1. ## Laurent expansion trouble!

I need to find the Laurent expansion about 0 for the function:

$f(z)=exp(-1/z^4)$

I've done Laurent expansions before for functions involving $exp(z)$, and used the taylor series to expand $exp(z)$, but I'm stumped on what to do for this question. I havn't come across any other examples like this..

2. Originally Posted by gizmo
I need to find the Laurent expansion about 0 for the function:

f(z)=exp(-1/z^4)

I've done Laurent expansions before for functions involving exp(z), and used the taylor series to expand exp(z), but I'm stumped on what to do for this question. I havn't come across any other examples like this..

Replace z with -1/z^4 in the usual Maclaurin series for e^z.

3. that seems blindingly obvious now... sorry :/

4. ok so far my working is as follows:

$f(z)=exp(-1/z^{-4})$

[replace $z$ with $-1/z^{-4}$ in power series for exponential function, to obtain Laurent series]

$f(z)=\sum (-1^n)(z^{-4n})/n!$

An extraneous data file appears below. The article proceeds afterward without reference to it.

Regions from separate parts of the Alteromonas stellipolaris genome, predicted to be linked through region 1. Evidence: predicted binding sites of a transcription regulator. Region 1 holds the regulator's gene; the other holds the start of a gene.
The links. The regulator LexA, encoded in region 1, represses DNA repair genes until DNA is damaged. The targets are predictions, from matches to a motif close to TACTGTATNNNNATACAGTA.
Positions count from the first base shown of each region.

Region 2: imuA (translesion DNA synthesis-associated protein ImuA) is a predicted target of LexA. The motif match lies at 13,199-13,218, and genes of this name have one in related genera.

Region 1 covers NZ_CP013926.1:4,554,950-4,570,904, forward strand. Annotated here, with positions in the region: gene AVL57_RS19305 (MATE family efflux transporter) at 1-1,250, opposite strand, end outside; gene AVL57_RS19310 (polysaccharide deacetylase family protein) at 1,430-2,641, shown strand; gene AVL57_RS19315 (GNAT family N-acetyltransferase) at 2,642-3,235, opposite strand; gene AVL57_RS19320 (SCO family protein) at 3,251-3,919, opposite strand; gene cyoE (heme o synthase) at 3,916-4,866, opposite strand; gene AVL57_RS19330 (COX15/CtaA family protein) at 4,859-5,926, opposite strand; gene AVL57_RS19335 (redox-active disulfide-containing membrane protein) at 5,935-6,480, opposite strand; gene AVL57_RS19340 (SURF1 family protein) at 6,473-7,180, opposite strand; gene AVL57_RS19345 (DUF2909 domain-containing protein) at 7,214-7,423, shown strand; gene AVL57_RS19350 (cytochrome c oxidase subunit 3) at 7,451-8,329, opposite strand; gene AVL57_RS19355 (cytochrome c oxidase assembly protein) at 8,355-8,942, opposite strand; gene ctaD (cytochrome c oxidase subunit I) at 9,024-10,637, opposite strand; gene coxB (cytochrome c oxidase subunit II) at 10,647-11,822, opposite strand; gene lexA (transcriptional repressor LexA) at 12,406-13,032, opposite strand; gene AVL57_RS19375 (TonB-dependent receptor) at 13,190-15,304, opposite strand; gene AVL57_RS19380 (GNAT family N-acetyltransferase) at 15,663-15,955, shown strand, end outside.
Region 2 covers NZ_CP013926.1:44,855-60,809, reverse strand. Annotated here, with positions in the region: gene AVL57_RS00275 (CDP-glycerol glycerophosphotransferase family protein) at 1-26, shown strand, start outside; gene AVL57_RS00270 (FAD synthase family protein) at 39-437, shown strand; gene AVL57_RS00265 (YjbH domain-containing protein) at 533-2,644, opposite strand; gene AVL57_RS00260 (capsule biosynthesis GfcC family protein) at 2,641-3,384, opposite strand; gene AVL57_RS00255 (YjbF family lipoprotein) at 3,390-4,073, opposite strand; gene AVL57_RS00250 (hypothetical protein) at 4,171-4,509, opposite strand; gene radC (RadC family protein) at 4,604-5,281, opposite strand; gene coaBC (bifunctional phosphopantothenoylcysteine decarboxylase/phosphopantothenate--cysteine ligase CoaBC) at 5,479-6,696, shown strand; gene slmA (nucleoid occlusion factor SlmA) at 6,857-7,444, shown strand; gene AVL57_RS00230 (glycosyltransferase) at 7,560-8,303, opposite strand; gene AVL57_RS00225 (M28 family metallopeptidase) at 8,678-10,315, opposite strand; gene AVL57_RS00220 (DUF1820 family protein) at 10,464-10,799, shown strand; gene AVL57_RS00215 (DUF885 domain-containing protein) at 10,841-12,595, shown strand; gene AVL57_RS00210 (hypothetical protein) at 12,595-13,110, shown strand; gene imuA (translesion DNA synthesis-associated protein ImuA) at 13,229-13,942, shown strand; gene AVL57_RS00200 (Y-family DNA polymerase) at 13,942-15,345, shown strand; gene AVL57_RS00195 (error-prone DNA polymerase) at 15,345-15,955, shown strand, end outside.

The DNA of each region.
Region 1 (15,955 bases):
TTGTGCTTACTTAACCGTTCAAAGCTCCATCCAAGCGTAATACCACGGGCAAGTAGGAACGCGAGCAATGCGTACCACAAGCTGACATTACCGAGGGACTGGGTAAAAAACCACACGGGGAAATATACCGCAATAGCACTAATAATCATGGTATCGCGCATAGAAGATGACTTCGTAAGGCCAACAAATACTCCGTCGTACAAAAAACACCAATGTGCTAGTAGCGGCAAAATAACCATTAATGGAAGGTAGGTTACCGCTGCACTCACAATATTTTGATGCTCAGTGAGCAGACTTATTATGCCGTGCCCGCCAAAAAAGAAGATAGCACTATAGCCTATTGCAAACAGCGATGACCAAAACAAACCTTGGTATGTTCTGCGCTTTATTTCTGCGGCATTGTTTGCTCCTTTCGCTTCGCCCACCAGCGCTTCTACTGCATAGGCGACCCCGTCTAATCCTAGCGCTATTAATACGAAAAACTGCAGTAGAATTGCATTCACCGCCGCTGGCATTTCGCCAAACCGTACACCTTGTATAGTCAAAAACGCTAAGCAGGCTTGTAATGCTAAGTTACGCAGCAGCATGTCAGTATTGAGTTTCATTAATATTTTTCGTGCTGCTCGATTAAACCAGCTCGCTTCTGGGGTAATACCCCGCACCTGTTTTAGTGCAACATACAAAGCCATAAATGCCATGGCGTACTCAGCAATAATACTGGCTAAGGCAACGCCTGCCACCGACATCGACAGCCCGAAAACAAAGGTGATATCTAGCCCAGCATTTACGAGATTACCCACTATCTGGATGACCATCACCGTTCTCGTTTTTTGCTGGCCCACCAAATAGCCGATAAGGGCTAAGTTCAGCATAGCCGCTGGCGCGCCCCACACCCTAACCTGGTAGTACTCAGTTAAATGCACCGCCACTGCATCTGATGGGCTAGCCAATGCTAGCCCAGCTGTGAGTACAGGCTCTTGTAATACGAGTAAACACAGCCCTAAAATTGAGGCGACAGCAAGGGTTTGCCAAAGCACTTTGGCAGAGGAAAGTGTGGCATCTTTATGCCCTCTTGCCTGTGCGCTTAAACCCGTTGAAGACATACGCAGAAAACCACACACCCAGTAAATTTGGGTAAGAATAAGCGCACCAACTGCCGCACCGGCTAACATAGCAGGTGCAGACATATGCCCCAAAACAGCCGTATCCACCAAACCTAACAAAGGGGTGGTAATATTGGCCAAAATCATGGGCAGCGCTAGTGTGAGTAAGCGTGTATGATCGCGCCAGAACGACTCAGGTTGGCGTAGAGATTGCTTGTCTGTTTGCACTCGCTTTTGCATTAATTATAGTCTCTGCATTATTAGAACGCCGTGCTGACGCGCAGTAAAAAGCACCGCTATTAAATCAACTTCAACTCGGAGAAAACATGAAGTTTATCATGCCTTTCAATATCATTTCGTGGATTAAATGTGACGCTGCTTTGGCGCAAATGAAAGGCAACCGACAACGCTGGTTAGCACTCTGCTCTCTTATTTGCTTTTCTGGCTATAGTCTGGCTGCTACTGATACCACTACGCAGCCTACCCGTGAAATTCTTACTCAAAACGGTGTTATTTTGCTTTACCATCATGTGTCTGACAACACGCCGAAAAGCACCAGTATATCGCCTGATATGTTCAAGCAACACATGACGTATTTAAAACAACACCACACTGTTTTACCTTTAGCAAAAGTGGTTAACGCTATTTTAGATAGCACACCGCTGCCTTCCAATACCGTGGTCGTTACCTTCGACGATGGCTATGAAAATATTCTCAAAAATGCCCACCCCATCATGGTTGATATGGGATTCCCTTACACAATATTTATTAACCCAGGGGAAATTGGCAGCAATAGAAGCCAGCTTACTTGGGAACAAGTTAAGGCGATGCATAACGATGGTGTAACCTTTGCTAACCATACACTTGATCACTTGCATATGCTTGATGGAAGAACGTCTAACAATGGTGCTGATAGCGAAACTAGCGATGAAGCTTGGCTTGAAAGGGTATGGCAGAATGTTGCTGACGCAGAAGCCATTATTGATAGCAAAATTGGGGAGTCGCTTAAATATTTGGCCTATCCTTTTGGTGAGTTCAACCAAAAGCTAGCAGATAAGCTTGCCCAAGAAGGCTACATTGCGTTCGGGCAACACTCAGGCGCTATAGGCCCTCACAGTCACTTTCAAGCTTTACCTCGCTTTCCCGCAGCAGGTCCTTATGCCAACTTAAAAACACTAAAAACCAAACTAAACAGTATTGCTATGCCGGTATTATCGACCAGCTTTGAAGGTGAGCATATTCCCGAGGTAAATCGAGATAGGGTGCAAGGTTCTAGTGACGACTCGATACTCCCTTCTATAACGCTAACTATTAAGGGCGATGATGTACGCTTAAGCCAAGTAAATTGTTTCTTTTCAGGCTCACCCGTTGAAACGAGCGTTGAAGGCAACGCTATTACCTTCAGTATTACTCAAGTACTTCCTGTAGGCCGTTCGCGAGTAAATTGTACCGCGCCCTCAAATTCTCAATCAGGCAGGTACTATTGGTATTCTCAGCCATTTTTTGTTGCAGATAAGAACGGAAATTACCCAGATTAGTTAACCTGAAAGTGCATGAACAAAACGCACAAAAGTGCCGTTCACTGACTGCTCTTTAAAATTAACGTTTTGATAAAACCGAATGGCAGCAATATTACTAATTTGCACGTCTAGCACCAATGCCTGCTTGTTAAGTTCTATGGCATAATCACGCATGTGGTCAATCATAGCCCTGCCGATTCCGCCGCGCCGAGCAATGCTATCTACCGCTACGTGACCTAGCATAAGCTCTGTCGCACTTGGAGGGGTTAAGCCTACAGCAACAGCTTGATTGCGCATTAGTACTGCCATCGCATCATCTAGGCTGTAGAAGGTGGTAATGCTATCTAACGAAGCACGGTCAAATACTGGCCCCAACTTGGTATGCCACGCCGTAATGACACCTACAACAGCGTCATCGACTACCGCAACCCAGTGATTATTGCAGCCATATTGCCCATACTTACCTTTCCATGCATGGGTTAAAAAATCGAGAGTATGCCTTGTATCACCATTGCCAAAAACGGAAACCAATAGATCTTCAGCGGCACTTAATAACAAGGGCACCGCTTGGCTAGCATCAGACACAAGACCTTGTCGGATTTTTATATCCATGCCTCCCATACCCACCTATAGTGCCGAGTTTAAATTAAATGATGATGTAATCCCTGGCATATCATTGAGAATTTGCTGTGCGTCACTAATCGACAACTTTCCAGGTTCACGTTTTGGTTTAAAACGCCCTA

[as N $\rightarrow$infinity , the approximation becomes exact for all complex numbers z, except at z=0]

$f(z)=1-(z^{-4})+(z^{-8})/2!-(z^{-12})/3!+...$

I have now written out 4 non-zero terms for this question and the function, is what I've done correct? Would you add anything in?

Thanks. (I couldn't get the z^-4 to display correctly, sorry for the poor coding!)

5. Originally Posted by gizmo
ok so far my working is as follows:

$f(z)=exp(-1/z^{-4})$

[replace $z$ with $-1/z^{-4}$ in power series for exponential function, to obtain Laurent series]

$f(z)=\sum (-1^n)(z^{-4n})/n!$

[as N $\rightarrow$infinity , the approximation becomes exact for all complex numbers z, except at z=0]

$f(z)=1-(z^{-4})+(z^{-8})/2!-(z^{-12})/3!+...$

I have now written out 4 non-zero terms for this question and the function, is what I've done correct? Would you add anything in?

Thanks. (I couldn't get the z^-4 to display correctly, sorry for the poor coding!)
Yes.